So just to be clear here, what we’re talking about is where there’s a rule about using the phone or the computer and the teenager’s gone against that rule. Let’s think about a scenario where, say, your teenager has created a social media account without you knowing about it, when you had a specific rule about not doing that. So the parent needs to establish a boundary and have a consequence for that action, but for the reasons we talked about they don’t want to just say: “Well, that’s it – you can’t have a phone anymore.” This consequence may be too harsh for the infraction and the teen may become lose motivation to make any changes.
GET CREATIVE, BUT NOT TOO CREATIVE
You might think a little outside the box and, say, stop the child from going to a concert or an event or the after-school activity they like doing. But maybe it’s worth thinking about it a bit more, because you want to do a few things:
- Connect the consequence to the inappropriate behavior.
- Use the situation as an opportunity to teach more about using the technology appropriately.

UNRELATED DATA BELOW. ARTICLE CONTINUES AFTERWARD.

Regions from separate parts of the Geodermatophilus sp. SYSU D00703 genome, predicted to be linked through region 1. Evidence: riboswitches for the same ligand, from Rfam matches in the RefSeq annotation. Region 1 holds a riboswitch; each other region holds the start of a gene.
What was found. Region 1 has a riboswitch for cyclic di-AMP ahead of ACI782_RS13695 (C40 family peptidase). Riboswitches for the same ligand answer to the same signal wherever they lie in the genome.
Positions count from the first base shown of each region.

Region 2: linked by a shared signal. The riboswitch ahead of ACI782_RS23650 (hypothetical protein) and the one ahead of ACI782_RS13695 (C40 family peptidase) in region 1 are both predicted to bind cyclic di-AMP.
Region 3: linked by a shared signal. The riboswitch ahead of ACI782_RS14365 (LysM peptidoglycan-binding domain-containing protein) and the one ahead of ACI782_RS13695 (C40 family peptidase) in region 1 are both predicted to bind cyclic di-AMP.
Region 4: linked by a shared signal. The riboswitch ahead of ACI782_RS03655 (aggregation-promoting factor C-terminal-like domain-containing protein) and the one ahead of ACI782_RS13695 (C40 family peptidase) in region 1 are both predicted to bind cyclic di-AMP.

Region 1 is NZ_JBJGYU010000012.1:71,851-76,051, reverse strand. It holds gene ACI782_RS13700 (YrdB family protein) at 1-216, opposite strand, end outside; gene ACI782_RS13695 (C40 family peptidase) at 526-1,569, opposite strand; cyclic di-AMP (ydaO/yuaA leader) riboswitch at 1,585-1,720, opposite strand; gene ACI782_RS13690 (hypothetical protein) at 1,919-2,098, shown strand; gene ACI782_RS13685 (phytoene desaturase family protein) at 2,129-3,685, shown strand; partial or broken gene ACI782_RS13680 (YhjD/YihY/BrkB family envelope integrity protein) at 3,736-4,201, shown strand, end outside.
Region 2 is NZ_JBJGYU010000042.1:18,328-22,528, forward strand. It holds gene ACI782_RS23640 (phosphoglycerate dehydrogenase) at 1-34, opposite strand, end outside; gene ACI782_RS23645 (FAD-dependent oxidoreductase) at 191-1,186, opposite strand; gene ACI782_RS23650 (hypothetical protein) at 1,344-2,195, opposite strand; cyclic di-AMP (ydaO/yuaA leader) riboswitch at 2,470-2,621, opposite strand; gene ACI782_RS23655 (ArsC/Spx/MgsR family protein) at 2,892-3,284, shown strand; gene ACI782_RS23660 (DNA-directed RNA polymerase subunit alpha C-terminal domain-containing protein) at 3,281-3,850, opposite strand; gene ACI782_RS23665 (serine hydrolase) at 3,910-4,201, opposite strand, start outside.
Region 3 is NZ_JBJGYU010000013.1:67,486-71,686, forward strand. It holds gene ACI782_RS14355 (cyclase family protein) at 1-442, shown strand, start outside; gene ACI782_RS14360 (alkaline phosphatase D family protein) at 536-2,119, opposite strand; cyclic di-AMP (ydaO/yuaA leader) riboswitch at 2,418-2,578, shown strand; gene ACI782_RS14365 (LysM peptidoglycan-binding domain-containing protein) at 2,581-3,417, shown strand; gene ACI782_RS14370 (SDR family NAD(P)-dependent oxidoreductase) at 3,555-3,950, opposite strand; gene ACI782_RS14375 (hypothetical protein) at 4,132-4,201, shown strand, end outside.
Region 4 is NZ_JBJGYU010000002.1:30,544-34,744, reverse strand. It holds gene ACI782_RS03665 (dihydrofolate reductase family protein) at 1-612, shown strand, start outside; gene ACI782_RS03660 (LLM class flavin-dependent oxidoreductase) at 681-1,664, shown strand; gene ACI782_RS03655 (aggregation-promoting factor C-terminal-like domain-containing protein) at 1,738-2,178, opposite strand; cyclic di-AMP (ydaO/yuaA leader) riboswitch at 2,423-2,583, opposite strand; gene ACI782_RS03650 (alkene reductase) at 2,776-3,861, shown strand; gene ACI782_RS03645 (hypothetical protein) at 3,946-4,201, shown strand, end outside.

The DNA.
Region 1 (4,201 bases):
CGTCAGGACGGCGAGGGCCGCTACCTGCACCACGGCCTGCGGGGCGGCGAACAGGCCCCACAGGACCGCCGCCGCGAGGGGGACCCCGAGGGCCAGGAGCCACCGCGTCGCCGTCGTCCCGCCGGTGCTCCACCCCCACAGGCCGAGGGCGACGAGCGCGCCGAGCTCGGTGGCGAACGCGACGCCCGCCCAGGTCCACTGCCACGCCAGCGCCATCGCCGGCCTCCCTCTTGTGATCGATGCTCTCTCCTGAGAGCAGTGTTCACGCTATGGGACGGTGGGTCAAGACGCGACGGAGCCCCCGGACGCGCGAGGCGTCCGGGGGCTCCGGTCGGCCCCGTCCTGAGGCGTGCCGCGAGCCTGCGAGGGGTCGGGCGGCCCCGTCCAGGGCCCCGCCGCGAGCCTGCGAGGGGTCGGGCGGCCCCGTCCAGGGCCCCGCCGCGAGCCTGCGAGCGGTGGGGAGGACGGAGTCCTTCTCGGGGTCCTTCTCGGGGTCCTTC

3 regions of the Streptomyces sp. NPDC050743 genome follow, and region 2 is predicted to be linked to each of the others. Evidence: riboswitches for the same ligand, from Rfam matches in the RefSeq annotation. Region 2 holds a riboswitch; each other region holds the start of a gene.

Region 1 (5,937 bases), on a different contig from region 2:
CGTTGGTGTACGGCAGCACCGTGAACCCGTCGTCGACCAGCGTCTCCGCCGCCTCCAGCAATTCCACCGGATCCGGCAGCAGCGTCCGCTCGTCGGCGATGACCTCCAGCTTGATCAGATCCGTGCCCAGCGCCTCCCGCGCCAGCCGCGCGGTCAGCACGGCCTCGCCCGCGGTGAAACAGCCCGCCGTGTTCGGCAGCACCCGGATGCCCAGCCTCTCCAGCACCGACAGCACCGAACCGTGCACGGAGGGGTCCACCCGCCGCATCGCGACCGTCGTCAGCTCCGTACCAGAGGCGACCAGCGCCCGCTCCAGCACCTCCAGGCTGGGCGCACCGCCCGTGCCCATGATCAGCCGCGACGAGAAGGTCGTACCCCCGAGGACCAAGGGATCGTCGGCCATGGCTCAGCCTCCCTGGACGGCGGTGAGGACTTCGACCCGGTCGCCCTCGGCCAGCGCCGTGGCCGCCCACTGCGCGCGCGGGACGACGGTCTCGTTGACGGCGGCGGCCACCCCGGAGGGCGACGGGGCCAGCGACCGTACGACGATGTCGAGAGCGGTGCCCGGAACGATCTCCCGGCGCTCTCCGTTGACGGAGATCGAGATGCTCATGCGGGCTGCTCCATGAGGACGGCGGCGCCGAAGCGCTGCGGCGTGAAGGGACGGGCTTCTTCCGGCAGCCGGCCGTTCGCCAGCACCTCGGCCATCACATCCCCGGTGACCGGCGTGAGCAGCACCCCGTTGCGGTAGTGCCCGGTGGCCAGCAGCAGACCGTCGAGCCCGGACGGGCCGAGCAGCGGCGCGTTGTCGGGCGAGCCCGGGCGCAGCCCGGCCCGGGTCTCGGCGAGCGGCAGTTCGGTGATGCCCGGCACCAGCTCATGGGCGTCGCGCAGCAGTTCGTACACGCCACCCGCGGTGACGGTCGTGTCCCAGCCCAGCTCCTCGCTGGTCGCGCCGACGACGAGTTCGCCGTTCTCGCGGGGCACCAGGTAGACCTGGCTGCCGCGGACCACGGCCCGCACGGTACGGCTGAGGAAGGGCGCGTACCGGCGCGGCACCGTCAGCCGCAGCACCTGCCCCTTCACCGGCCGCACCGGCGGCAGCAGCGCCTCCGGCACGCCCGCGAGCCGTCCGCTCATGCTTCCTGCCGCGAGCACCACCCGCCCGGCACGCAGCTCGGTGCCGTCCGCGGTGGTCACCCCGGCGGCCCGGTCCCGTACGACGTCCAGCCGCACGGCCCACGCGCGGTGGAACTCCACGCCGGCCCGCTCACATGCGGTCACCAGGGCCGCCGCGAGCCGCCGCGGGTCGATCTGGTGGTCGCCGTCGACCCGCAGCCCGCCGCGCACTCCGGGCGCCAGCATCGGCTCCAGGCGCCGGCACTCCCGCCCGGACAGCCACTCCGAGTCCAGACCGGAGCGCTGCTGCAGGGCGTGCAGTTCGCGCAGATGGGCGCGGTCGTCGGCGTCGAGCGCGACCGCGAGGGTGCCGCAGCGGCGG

- Give your teenager the motivation to learn the appropriate behavior.
So you might want to think about things like how you’ll:
- Establish that you’re going to have some level of access to the texts, data, browsing history, social media accounts and that sort of thing;
- Put limits on when, how and/or where the phone or computer can be used. It’s probably a good idea to spend some time as a family agreeing on some rules that everybody has to stick to, such as no phones during meals, or no phones in the bedroom at night after a certain time.
A DIFFERENT KIND OF CELL PHONE PLAN!
In regard to that last point, these might be quite strict limits in the short term, but the idea is that the teenager can earn the right to have those restrictions eased a little bit by demonstrating their responsibility and willingness to learn and do the right thing.
If you’re really having some trouble getting all this to work, you can do a program like Teen Triple P and you can learn more about things like setting up a contract with your teenager. And this isn’t about a carrot and stick approach, it’s about really helping them to understand other people’s expectations and how to negotiate and cooperate and all those other relationship skills that are going to help them in life.